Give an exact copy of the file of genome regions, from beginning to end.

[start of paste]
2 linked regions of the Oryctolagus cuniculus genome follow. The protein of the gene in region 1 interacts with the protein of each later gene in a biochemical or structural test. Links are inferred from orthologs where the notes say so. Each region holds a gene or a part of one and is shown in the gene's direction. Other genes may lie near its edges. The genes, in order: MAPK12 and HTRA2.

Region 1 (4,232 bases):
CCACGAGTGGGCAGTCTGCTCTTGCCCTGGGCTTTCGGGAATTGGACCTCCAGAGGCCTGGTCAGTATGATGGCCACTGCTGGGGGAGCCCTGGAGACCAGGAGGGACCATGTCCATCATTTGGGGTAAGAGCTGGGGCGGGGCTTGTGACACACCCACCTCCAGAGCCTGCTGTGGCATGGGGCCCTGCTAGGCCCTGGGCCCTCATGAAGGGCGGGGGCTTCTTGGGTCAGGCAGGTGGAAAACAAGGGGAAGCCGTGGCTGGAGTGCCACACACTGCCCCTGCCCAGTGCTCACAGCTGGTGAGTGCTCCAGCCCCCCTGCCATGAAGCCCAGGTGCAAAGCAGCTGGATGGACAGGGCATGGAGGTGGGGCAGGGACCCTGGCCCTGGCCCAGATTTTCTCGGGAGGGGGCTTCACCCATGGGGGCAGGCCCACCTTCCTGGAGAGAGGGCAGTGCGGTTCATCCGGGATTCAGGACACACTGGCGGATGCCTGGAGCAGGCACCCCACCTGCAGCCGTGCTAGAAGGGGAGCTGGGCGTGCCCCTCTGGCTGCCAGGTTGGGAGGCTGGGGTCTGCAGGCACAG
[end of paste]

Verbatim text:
2 linked regions of the Oryctolagus cuniculus genome follow. The protein of the gene in region 1 interacts with the protein of each later gene in a biochemical or structural test. Links are inferred from orthologs where the notes say so. Each region holds a gene or a part of one and is shown in the gene's direction. Other genes may lie near its edges. The genes, in order: MAPK12 and HTRA2.

Region 1 (4,232 bases):
CCACGAGTGGGCAGTCTGCTCTTGCCCTGGGCTTTCGGGAATTGGACCTCCAGAGGCCTGGTCAGTATGATGGCCACTGCTGGGGGAGCCCTGGAGACCAGGAGGGACCATGTCCATCATTTGGGGTAAGAGCTGGGGCGGGGCTTGTGACACACCCACCTCCAGAGCCTGCTGTGGCATGGGGCCCTGCTAGGCCCTGGGCCCTCATGAAGGGCGGGGGCTTCTTGGGTCAGGCAGGTGGAAAACAAGGGGAAGCCGTGGCTGGAGTGCCACACACTGCCCCTGCCCAGTGCTCACAGCTGGTGAGTGCTCCAGCCCCCCTGCCATGAAGCCCAGGTGCAAAGCAGCTGGATGGACAGGGCATGGAGGTGGGGCAGGGACCCTGGCCCTGGCCCAGATTTTCTCGGGAGGGGGCTTCACCCATGGGGGCAGGCCCACCTTCCTGGAGAGAGGGCAGTGCGGTTCATCCGGGATTCAGGACACACTGGCGGATGCCTGGAGCAGGCACCCCACCTGCAGCCGTGCTAGAAGGGGAGCTGGGCGTGCCCCTCTGGCTGCCAGGTTGGGAGGCTGGGGTCTGCAGGCACAG